Many men in Australian politics also thought nothing of belittling women, she said, or spreading sexual rumours. More than a few treated junior employees like playthings. Once, Banks said, a fellow lawmaker introduced a new intern while slowly rubbing his hand up and down the young woman’s back.
“I could see her visibly flinch,” Banks said. “She and I locked eyes, and I’m sure the nonverbal cue to me was ‘don’t say anything, please don’t say anything, I’ll lose my job.’”
“It is the most unsafe workplace in the country,” she added.
Australia’s #MeToo moment has arrived, late but strong, like a tsunami directed at the country’s political foundation. Six weeks after a former legislative staffer, Brittany Higgins, accused a senior colleague of raping her in the defence minister’s office, thousands of women are standing up to share their stories, march for justice and demand change.
The conservative coalition led by Prime Minister Scott Morrison is now facing a historic backlash, which has started to depress his polling numbers as he confronts one scandal after another.
While the misogyny problem is widespread, the focal point has become politics — a realm that more and more women describe as Australia’s most sexist backwater, where many men have long assumed they can act like kings. Women of every party say that for years, they have been demeaned while trying to do their jobs. They have been groped and insulted, ignored and interrupted — and whenever they have questioned such behaviour, they have faced a barrage of attacks.
“There’s so much stored-up anger and hurt,” said Tanya Plibersek, a Labor Party leader who is the opposition’s minister for women. “Once people start telling their stories, it’s hard to stop.”
In many ways, Australia’s political class is playing catch-up. The country’s corporations and other institutions have shifted gradually toward gender equity, but male privilege continues to reverberate through the halls of power. The causes are both common (refusing to give up power) and parochial (failing to realise that Australian culture can be sexist).
“They just won’t see it,” said Louise Chappell, a political scientist at the University of New South Wales who has been studying gender and Australian politics since the ’90s. “And they won’t see it in structural terms.”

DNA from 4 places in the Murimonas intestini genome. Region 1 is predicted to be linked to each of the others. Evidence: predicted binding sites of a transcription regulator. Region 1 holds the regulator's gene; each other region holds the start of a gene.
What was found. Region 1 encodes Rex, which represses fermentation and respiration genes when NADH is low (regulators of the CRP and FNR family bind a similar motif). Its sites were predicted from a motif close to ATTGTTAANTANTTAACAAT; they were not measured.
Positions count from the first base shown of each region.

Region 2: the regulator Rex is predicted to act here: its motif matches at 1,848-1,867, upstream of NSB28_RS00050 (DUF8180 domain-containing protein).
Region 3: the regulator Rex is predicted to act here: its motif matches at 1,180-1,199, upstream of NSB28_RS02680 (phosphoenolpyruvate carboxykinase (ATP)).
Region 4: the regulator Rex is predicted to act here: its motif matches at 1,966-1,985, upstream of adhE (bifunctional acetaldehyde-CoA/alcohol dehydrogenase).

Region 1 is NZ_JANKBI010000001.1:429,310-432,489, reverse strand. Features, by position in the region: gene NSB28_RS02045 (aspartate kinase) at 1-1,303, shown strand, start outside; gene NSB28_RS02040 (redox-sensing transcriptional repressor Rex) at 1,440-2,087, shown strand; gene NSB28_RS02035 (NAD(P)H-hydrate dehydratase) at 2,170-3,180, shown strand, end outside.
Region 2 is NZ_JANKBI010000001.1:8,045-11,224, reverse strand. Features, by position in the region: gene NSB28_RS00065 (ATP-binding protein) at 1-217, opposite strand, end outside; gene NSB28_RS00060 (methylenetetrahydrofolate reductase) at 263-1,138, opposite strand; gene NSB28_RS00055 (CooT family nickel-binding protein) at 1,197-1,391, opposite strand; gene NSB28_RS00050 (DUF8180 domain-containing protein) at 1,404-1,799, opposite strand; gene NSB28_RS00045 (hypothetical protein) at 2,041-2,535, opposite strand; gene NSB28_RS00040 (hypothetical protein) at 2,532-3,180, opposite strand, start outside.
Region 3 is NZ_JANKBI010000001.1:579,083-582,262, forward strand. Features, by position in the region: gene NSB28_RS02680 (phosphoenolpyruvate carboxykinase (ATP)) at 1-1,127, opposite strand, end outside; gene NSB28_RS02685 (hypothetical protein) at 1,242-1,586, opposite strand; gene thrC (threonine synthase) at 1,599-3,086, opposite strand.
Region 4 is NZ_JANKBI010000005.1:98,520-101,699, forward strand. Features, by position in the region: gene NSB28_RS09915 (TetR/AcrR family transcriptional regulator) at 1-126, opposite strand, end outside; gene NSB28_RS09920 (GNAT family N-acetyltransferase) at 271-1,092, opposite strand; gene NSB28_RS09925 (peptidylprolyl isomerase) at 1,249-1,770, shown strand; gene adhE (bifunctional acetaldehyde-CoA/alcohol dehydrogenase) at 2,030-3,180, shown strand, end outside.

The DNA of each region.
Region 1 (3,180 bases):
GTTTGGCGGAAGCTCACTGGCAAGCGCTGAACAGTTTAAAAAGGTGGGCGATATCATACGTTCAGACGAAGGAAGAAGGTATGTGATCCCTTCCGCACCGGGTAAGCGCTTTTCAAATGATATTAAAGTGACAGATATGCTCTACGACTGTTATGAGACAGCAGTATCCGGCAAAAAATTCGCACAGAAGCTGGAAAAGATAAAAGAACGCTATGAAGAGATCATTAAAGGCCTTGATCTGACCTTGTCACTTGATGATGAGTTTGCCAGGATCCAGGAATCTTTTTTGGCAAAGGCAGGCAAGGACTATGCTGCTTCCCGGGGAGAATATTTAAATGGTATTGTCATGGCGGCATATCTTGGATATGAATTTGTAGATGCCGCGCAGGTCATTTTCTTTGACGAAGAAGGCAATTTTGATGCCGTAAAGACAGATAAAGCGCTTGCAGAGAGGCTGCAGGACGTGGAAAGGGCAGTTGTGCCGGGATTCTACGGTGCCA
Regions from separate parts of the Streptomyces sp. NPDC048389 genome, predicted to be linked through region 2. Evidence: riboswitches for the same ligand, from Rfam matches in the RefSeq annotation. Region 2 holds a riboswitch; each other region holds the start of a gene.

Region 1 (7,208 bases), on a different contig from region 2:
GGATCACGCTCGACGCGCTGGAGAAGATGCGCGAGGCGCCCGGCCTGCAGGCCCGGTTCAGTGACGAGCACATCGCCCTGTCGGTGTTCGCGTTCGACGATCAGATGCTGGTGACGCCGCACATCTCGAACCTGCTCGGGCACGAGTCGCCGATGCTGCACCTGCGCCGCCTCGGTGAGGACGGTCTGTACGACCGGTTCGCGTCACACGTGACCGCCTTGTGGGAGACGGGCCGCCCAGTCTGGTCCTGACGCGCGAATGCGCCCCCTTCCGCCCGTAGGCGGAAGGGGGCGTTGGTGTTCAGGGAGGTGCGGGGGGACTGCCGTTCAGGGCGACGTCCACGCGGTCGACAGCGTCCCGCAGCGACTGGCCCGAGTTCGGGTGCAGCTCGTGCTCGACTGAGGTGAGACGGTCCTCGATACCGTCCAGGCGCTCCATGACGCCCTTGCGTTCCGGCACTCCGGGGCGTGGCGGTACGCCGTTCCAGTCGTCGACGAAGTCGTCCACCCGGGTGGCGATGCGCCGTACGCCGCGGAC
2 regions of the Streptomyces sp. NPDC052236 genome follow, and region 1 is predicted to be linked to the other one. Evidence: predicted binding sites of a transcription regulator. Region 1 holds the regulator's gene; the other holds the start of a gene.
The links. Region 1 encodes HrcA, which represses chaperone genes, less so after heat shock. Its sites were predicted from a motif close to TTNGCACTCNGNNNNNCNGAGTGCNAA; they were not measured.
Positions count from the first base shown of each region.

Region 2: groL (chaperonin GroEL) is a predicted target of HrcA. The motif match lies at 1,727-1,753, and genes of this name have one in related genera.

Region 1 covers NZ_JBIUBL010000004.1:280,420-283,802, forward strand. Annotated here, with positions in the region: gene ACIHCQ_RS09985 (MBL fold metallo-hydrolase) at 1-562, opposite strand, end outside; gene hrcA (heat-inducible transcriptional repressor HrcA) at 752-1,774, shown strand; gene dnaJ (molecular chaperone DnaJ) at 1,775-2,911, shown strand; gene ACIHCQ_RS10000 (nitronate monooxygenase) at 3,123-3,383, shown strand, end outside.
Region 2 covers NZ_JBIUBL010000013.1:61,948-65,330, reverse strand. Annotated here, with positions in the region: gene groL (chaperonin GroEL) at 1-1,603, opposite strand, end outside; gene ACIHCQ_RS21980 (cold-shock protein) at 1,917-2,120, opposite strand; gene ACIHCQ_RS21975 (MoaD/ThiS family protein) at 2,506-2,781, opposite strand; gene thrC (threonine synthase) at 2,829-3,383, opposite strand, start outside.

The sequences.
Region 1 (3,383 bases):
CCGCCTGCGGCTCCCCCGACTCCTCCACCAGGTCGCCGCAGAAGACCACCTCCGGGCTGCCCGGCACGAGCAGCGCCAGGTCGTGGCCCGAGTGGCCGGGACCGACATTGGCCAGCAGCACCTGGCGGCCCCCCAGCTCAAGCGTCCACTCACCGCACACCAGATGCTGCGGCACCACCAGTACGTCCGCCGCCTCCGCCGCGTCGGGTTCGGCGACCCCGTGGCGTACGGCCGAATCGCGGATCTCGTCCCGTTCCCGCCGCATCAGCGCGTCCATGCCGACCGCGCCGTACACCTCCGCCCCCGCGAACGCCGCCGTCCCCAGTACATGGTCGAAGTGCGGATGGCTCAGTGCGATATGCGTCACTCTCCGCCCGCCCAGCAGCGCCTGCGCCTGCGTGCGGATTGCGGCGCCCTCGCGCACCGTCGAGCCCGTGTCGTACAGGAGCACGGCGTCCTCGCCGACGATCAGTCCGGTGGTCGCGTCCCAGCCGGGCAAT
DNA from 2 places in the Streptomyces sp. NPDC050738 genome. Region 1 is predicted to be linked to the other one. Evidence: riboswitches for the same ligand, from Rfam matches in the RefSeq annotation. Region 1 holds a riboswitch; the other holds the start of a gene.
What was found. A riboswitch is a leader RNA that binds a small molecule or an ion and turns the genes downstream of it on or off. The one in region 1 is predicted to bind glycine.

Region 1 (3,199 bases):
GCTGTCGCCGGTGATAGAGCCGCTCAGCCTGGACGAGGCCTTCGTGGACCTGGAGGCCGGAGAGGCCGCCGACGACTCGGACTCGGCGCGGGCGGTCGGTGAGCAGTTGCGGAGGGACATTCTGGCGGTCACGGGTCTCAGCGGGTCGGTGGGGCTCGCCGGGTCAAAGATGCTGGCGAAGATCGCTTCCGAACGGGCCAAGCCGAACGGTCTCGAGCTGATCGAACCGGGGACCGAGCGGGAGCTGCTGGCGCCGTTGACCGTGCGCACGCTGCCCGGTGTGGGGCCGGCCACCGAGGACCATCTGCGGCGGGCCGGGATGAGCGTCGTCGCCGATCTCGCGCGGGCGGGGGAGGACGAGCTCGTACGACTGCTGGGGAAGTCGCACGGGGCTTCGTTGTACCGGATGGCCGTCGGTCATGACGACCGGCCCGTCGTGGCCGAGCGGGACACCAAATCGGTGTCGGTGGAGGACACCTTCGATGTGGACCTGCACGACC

Many women said they faced chauvinism as soon as they entered politics.
Soon after the Labour Party asked Kate Ellis to be a federal candidate for the 2004 election, she said, she overheard her own campaign team discussing photos for her poster. “No, she looks like a bimbo in that one,” she recalled hearing someone say.
“You’d have moments like that on a daily basis,” she said.
Banks, who left Parliament in 2019 and is finishing a book about bias, said she encountered the low hum of disrespect at one of her first fundraisers, where she discovered she was not on the speakers’ list. It was all men.
There must be some mistake, she told the Liberal Party official in charge.
“‘Don’t you worry about that, darling,’” she recalled him responding, “‘we’ll give you the raffle at the end.’”
Parliament proved to be even worse. “Mansplaining, talking over women, inappropriate jokes, inappropriate touching — it was all that,” Banks said.
In interviews, many current and former lawmakers described Parliament House as a testosterone-fuelled bunker. Its hallways are wide, the offices have thick walls, and every minister’s suite includes a full kitchen and a couch big enough for sleeping. Most refrigerators are stocked with beer and wine.
Most members of Parliament are men, as are most staffers. In the past 20 years, Australia has fallen from 15th to 50th in the world for parliamentary gender diversity. The parliamentary delegations of the conservative Liberal and National parties, which govern with a slim majority, are more than 80% male.
Contributing to the fraternity vibe, Canberra is a part-time capital. Votes are often called after 6 p.m., and families are left behind in local districts, since the legislature only sits for 20 weeks a year. When it’s busy, Parliament has often been compared to a gentleman’s club, though to some, it’s more Peter Pan at the pub.
Sarah Hanson-Young, a Greens party senator, said male rivals would often shout across the chamber the names of men she was falsely accused of sleeping with.
“It was like a game these blokes were playing with just the most intense level of scorn,” she told Ellis for her book “Sex, Lies and Question Time.”
Hanson-Young sued a Senate colleague, David Leyonhjelm, for defamation after he shouted “stop shagging men” at her on the floor of the chamber in 2018. She recently won a $ 120,000 judgment against him but endured death threats along the way.
The misbehaviour, many said, trickles down from the top.